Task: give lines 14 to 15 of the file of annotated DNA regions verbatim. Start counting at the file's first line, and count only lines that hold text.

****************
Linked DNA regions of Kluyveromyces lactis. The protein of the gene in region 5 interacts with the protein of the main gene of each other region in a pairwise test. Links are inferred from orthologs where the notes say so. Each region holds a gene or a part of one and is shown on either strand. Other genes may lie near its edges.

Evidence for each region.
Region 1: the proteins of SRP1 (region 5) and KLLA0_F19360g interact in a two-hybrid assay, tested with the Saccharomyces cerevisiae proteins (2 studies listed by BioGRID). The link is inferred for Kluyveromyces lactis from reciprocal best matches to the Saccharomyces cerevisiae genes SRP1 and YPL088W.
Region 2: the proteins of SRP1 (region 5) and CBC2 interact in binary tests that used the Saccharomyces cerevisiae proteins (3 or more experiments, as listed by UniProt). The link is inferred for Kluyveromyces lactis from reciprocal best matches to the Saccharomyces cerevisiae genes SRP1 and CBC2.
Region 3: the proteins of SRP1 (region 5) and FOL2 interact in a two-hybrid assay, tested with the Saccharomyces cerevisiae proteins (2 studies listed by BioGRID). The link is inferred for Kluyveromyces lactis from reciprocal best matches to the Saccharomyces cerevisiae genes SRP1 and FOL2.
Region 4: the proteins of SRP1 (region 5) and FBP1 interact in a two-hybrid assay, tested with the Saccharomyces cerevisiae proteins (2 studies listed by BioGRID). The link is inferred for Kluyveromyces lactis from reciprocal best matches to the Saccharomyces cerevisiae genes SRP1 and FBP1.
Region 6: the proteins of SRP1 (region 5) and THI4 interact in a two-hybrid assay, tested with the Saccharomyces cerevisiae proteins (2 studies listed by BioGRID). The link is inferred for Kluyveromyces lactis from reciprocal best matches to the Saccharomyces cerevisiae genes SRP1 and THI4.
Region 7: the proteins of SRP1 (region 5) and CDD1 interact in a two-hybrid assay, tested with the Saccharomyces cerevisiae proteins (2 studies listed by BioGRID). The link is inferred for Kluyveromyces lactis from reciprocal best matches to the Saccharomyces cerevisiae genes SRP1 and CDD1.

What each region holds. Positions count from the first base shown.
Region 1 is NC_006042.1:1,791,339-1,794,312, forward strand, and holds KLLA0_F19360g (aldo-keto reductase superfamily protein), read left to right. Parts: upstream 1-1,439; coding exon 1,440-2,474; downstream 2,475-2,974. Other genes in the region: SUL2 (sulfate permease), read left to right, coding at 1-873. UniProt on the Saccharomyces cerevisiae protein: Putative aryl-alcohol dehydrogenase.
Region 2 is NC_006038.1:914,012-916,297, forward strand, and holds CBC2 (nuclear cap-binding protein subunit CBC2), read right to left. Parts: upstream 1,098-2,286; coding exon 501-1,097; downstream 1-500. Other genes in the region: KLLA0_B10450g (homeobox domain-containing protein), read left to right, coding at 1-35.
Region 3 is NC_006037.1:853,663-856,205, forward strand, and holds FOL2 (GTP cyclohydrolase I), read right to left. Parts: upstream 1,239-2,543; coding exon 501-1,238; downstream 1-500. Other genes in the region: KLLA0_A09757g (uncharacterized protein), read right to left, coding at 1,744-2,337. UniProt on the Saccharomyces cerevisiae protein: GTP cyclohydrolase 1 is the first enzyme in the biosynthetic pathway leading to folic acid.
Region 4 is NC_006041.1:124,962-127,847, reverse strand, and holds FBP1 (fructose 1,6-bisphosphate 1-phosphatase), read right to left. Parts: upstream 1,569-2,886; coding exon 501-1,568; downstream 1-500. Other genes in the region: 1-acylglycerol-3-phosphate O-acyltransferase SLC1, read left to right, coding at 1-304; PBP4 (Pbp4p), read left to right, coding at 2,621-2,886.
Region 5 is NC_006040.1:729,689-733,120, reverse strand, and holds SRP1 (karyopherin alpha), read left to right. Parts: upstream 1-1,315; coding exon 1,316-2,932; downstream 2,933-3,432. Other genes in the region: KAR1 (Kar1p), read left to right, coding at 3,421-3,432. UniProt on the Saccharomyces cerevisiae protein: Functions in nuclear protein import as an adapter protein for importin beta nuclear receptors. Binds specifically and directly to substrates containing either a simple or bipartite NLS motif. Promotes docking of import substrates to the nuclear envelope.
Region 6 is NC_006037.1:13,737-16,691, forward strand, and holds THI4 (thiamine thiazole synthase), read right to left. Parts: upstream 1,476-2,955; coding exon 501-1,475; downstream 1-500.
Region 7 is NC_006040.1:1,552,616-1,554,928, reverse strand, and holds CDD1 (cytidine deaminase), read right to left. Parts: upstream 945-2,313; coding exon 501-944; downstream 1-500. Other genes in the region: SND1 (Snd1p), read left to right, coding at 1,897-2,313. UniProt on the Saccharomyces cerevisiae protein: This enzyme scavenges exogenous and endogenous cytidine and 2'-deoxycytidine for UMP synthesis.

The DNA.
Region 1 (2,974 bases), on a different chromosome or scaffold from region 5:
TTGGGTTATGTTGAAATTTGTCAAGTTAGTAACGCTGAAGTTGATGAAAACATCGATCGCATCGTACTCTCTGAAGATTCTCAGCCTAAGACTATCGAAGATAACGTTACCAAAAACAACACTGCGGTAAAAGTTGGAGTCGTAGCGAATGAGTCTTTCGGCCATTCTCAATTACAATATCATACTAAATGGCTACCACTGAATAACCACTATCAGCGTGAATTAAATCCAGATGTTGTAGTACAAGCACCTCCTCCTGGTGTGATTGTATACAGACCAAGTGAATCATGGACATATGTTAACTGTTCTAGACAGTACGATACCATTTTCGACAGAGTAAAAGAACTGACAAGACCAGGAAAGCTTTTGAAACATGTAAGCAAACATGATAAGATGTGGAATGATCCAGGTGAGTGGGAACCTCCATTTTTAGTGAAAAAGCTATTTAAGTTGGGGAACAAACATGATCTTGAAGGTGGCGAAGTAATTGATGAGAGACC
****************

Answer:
Region 5 is NC_006040.1:729,689-733,120, reverse strand, and holds SRP1 (karyopherin alpha), read left to right. Parts: upstream 1-1,315; coding exon 1,316-2,932; downstream 2,933-3,432. Other genes in the region: KAR1 (Kar1p), read left to right, coding at 3,421-3,432. UniProt on the Saccharomyces cerevisiae protein: Functions in nuclear protein import as an adapter protein for importin beta nuclear receptors. Binds specifically and directly to substrates containing either a simple or bipartite NLS motif. Promotes docking of import substrates to the nuclear envelope.
Region 6 is NC_006037.1:13,737-16,691, forward strand, and holds THI4 (thiamine thiazole synthase), read right to left. Parts: upstream 1,476-2,955; coding exon 501-1,475; downstream 1-500.